Photo courtesy of Rob Felt

Cloudy skies cleared up on the evening of June 6, when the Rolling Stones made their second appearance at Tech, drawing over 40,000 fans from over a 20-mile radius into Bobby Dodd Stadium. The stands and field were packed will people — a good portion of whom had attended the Stones’ concert at Bobby Dodd in 1989.

The concert generated an abundance of positive reviews. “It was a lot of fun,” said Ariana Olalde, second-year CE. “The [Rolling Stones] were super energetic. I have never seen the stadium so packed.”

During the concert, lead singer Mick Jagger joked, “We’ve had a great time here in Atlanta. I was very impressed by Stone Mountain — so much so that we’re going to make a Rolling Stone Mountain next door.” The final song was topped off with fireworks, a spectacular end to the night.

Ryan Bamford, former Senior Associate Athletic Director at Tech, spent a great deal of time and energy bringing the Rolling Stones to Tech, as well as Anschutz Entertainment Group (AEG) the presenter company for the Rolling Stones. Bringing the English rock band to Tech was a challenging process involving site visits and various contractual terms that took a couple years to bring to actualization.

“It caused a little anxiety on the part of AEG, as Tech was not affiliated with the music industry and the stadium had changed a lot in twenty years — so trying to fit a concert into the stadium was a real logistical challenge,” said Mike Bobinski, Georgia Tech’s Director of Athletics. “But our people did a terrific job. It was awesome. Absolutely awesome. It turned out to be a beautiful night, we had a little rain early before the show really started, and then it cleared into a gorgeous night. But our staff, our facility and events operations staff, Georgia Tech police, Georgia Tech parking, our Fire Marshall, the Atlanta Police, Marta—everyone had a piece in making this come together, which is really a nice collaboration to see. So many people supported the event, and they were very pleased when it came off really well. It’s a nice thing when a lot of people come together and something good happens.”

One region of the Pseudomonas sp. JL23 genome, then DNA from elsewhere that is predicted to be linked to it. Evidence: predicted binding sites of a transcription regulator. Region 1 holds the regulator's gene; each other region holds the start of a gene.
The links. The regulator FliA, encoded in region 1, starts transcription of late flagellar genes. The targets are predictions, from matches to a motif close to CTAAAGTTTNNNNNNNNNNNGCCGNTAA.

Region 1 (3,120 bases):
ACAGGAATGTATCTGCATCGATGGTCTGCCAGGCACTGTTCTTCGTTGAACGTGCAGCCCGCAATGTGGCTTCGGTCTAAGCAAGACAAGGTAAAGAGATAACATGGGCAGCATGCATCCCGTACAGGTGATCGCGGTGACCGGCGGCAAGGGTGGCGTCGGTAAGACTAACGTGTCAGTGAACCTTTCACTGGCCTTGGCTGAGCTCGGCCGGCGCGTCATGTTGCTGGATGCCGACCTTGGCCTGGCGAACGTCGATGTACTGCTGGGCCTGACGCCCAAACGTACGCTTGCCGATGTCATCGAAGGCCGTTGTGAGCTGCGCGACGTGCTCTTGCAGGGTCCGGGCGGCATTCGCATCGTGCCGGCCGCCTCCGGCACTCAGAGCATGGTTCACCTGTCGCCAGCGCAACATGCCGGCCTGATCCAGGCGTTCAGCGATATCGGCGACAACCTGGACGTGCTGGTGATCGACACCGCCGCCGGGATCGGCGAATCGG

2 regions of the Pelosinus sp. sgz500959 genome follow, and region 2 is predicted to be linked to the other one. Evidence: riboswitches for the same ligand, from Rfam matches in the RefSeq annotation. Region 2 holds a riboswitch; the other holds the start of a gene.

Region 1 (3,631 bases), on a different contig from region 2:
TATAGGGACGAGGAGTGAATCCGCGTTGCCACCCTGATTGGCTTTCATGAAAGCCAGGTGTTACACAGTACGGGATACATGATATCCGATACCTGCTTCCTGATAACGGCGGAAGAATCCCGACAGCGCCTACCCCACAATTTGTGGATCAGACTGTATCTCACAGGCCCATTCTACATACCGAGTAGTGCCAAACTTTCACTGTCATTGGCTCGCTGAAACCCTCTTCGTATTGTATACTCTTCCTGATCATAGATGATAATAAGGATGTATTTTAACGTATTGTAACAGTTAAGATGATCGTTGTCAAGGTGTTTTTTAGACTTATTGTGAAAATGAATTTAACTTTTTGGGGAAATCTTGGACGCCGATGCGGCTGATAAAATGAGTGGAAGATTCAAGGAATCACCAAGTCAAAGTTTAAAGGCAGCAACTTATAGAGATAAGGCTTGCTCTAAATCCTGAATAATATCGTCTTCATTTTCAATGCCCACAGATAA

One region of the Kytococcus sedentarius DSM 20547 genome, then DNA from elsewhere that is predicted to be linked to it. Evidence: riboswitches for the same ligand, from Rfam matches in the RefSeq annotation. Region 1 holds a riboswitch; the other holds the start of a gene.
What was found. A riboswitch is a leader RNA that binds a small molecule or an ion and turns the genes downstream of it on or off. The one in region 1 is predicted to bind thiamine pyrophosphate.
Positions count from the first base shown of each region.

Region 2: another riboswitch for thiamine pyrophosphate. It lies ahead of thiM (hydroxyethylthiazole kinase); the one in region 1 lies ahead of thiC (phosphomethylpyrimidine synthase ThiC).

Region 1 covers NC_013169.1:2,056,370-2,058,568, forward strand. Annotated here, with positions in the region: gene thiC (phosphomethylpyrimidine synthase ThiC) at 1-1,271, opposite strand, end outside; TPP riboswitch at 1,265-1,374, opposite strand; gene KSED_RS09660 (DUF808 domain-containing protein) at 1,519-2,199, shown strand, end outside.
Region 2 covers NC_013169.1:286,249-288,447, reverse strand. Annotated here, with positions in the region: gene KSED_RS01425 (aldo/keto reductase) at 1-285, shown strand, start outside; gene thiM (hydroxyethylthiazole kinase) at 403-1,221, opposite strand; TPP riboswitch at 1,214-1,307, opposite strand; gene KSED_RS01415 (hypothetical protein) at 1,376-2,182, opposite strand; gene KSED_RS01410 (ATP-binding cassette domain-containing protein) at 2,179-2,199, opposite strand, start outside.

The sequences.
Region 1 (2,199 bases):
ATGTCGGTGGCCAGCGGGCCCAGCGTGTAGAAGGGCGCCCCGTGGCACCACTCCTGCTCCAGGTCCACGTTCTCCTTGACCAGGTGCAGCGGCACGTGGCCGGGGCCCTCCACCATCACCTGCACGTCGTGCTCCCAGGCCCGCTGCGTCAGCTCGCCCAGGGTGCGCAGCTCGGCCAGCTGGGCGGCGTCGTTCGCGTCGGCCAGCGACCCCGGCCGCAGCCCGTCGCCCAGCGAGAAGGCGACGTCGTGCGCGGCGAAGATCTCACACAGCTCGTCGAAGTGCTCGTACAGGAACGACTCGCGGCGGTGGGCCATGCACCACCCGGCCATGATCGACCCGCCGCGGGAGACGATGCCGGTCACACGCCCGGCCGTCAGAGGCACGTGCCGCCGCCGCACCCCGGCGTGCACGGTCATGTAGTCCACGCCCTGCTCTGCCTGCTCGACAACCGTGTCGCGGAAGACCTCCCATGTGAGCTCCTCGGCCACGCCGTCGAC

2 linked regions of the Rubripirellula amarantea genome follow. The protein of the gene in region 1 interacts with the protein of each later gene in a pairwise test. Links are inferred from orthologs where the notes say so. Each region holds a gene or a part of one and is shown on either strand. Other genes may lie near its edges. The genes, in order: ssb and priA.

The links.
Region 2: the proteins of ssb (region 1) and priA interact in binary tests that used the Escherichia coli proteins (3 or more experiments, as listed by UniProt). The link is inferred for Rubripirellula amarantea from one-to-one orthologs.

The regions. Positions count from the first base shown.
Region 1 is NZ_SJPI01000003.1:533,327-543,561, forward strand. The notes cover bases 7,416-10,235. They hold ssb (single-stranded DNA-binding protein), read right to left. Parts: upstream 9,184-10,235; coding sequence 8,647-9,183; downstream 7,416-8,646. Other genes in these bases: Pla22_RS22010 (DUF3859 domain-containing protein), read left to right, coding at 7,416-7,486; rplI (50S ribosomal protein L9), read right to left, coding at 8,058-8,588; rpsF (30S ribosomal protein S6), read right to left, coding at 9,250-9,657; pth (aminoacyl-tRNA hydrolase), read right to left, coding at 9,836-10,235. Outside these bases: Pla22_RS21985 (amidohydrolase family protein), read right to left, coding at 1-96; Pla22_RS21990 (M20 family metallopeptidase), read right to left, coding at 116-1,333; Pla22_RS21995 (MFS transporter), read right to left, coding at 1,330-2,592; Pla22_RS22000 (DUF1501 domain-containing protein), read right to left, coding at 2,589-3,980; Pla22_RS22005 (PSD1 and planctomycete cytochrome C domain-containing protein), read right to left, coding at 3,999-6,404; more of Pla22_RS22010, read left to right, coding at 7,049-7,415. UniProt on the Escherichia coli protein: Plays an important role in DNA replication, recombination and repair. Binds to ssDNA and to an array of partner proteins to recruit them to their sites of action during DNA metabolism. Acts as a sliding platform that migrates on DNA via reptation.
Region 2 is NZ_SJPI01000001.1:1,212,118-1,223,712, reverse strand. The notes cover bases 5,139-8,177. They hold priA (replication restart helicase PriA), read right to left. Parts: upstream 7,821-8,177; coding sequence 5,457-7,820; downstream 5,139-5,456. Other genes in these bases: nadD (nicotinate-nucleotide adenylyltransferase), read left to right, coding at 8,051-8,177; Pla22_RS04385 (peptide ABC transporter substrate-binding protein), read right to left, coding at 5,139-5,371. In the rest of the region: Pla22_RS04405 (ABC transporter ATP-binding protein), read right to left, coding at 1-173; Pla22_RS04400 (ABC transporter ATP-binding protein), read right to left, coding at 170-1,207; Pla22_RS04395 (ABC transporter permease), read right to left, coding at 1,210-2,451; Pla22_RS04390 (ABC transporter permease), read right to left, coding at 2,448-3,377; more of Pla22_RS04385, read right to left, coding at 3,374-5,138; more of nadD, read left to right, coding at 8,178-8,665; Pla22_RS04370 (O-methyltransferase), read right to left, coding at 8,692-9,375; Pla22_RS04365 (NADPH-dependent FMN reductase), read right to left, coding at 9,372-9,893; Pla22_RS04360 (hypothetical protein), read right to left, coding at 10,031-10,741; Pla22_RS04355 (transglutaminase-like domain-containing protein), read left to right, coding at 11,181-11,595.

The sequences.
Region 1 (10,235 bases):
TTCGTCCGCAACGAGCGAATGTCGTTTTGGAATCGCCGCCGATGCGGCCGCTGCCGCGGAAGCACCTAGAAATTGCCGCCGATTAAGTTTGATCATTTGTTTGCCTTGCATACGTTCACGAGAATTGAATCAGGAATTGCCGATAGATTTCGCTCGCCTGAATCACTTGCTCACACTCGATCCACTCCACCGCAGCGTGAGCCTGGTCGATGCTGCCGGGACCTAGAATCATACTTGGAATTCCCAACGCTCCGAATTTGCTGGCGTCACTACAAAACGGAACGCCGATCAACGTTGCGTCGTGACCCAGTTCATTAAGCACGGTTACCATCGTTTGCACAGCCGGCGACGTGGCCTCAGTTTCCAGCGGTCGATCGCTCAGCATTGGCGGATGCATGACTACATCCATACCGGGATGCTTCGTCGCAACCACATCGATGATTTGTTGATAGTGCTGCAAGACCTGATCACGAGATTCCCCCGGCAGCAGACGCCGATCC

Not only did the concert bring the Georgia Tech community closer together, but also introduced the people of Atlanta to Tech. “We invited the community to come to campus and enjoy an event that was fun, safe, and entertaining, and they had a great time, so I think that must have some positive effect,” said Bobinski. “President Peterson was really pleased with how it came off and I love this event because it introduces us to different people, and gets them thinking about Georgia Tech in a different way, so that part is really a good corollary benefit.”

Based on the success and positive responses from the attendees during this event, Tech hopes to host more concerts and entertainment events like this in the future. “I think we’ll have the opportunity to be considered for future shows,” said Bobinski. “But having one show doesn’t necessarily mean that you’ll get another – it has to be the right show, it has to fit all of our parameters, we can only do it during certain parts of the year — but would we be interested in exploring the possibility given the success of this one? Absolutely.”

A portion of revenue generated from the concert will be added to Tech’s Department of Athletics budget to cover student-athlete’s attendance at Tech. “We have rough 380 student-athletes in total,” said Bobinski. “Those athletes are supported by a scholarship budget that has about 210 scholarships in it, so we are always looking for new and creative ways to raise additional revenue.” The Athletics Department has done smaller rentals of McCamish Pavilion and even filmed Walt Disney Pictures’ “The Million Dollar Arm” in the baseball stadium.

“We would love to plan future events like this again,” said Bobinski. “If we could find a way to work it out, where it would make sense all the way around, we would do it again, because it was a really positive first time out in twenty years. Let’s hope we don’t wait twenty more to do it again.”